Dear Subscribers:Here's our lineup for this first week of November:
- New Web sites for teachers
- Web News Briefs: Filtering alcohol & tobacco; Chat with the Prez; Porn spam; E-malls & teens; E-valuating schools; Rating e-shops….
- Privacy in the news (a lot!)
- Feeding the hungry via the Web
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Meaty Web stuff for educators
Web resources for teachers are all the rage right now. That was brought home to us at a recent "Interactive Kids" conference. At a gathering all about Web publishing for children we kept hearing from presenters about their new sites for teachers. And these sites seem to represent a new phase for Web content targeting the classroom. Web publishers, it appears, are doing their homework. Some of them even talk about technology integration, standardized tests, and state requirements, acknowledging the increasing demands on teachers. We think you'll be seeing more and more "accountability" in this category of Web resources - material based on market research, tailored to curriculum requirements, learning standards, and even teachers' busy schedules.
Parents, you'll find many of these Web sites have sections dedicated to you - there is also a lot of talk about how the Web can support the home-school connection.
Each of the following sites has one or two things it does best. In our interviewing, we tried to sift through to those "differentiators" for you. Here are the highlights:
- FamilyEducation.com's TeacherVision: Launched in time for the new school year, this service's strength is that it's "powered by teachers." There's free Web site hosting for teachers; a strong emphasis on teacher community (discussion boards); and advice, product reviews, lesson plans, and idea swapping by teachers, for teachers. A monthly email newsletter, "Great Stuff for Teachers," really is about "stuff" - e.g., free computers, software, posters, nutrition kits. And, in partnership with the New York Times and the Bank Street College of Education in New York City, there's a daily lesson plan for grades 6-12 (on the Web, or sign up for email delivery email), tied to specific national content standards for those grade levels. Examples: "Using Search Engines Designed for Kids: A Technology Lesson" and a lesson tied to news coverage on how to create an anti-smoking campaign for fellow students. You'll find more lesson plans under math, geography, health, language arts, and many other headings.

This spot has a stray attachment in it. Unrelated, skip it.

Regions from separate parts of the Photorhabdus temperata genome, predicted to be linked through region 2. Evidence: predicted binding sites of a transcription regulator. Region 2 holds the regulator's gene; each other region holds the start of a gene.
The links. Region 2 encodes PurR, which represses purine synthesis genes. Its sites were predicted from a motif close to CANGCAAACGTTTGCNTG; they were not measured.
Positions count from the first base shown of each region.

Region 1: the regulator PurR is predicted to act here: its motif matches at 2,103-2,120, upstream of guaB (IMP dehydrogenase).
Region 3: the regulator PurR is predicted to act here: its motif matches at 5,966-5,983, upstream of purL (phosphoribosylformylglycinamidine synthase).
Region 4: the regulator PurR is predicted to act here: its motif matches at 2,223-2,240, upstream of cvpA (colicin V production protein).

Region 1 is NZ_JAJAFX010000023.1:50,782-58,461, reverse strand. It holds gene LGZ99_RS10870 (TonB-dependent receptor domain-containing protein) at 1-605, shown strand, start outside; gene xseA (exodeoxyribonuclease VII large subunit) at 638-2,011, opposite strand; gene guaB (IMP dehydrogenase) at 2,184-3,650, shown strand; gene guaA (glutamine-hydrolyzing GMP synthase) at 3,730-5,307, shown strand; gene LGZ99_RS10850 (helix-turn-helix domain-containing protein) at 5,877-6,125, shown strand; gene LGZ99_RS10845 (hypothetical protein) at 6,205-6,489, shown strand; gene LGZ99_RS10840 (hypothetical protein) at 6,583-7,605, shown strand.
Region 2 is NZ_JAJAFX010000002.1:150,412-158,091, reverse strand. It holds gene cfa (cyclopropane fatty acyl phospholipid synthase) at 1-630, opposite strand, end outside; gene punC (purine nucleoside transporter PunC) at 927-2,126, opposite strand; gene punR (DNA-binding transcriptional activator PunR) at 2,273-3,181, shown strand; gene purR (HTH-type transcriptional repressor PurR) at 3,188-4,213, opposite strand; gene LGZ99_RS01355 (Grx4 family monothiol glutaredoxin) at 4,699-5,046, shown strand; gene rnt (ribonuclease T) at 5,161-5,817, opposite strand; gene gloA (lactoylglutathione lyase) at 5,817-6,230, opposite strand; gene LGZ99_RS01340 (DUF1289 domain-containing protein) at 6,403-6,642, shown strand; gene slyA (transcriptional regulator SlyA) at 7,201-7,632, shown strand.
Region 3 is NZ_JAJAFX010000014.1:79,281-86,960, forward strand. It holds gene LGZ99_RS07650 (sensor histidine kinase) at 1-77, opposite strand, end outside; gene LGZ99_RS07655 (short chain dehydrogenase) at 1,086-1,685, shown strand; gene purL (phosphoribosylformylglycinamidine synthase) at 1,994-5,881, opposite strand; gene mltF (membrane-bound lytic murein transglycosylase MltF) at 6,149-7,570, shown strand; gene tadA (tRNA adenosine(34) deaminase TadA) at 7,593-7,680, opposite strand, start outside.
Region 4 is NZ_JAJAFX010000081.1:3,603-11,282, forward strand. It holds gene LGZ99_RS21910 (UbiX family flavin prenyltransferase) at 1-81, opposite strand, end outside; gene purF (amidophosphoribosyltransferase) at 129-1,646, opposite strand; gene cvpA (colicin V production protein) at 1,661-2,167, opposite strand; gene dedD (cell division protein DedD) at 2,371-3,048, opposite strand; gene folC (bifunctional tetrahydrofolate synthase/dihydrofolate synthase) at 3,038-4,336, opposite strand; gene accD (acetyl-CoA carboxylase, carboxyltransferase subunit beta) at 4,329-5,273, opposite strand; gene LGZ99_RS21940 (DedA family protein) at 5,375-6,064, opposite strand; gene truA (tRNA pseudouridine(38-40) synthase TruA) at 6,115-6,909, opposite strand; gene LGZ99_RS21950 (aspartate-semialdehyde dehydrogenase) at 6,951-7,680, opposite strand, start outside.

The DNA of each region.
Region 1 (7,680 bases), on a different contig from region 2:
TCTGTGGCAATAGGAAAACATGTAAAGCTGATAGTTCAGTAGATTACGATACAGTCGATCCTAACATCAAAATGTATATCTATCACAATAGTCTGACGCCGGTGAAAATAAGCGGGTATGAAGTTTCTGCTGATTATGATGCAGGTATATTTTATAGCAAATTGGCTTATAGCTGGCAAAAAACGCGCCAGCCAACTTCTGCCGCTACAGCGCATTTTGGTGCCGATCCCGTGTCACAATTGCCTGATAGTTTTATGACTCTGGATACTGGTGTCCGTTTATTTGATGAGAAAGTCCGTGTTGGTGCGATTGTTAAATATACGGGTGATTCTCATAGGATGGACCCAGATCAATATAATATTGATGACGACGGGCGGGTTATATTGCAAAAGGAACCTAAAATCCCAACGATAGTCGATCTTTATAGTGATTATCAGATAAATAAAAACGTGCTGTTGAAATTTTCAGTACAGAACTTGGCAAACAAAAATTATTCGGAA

- Homeroom.com has added a whole new dimension to the expertise of its parent company, The Princeton Review, which helps students prepare for standardized tests. These are the people who know the language of test questions - those unique questions you can only find on the likes of SATs. The new dimension is an understanding of learning standards and standardized test requirements in individual states throughout the US, and bringing that to the Web, accessible from school and home.
"Accountability" is where this Web-based resource will shine if Homeroom.com achieves its goals: helping both parents and teachers to help students learn what states require them to learn. [For the parents among us, we're told that accountability - keeping students up with reading levels and other requirements - is very important to teachers.] The program will help teachers and parents 1) figure out individual students' strengths and weaknesses (based on state requirements) in math and reading, for example, and 2) provide resources on the Web that directly address the weaknesses. For example: 4th-graders and fractions. Using fraction questions in the site just like those on the state test, a teacher can find out that five of her 20 students are having trouble, go to a page of hand-picked links to fraction-practice resources, and pick an assignment for each of her five only temporarily fraction-challenged students.